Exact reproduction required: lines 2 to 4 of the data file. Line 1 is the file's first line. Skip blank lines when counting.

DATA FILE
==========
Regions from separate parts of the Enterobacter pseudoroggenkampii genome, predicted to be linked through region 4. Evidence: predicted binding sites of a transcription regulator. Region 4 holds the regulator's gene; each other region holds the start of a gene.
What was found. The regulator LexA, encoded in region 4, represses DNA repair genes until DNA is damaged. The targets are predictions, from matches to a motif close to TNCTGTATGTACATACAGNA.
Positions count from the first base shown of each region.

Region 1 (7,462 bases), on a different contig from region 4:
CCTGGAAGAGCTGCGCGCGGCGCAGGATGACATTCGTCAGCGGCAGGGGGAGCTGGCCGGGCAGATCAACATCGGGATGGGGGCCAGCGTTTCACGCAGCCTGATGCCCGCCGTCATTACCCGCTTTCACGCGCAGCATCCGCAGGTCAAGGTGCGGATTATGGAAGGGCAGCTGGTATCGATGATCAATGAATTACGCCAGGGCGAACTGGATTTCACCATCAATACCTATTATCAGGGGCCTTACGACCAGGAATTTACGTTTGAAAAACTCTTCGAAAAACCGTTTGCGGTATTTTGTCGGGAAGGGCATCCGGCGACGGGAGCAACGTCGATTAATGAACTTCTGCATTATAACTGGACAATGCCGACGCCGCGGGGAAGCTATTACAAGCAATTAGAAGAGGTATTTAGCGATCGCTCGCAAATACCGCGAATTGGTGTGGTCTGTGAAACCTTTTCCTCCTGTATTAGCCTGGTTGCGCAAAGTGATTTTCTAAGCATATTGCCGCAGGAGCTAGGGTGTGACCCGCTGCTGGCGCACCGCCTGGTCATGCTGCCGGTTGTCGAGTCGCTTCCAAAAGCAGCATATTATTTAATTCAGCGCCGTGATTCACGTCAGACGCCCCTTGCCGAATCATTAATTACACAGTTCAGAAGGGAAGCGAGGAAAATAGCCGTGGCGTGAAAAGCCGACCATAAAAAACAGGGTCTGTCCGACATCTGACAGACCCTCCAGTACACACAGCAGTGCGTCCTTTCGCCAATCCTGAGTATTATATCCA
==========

What was found. The regulator LexA, encoded in region 4, represses DNA repair genes until DNA is damaged. The targets are predictions, from matches to a motif close to TNCTGTATGTACATACAGNA.
Positions count from the first base shown of each region.

Region 1 (7,462 bases), on a different contig from region 4: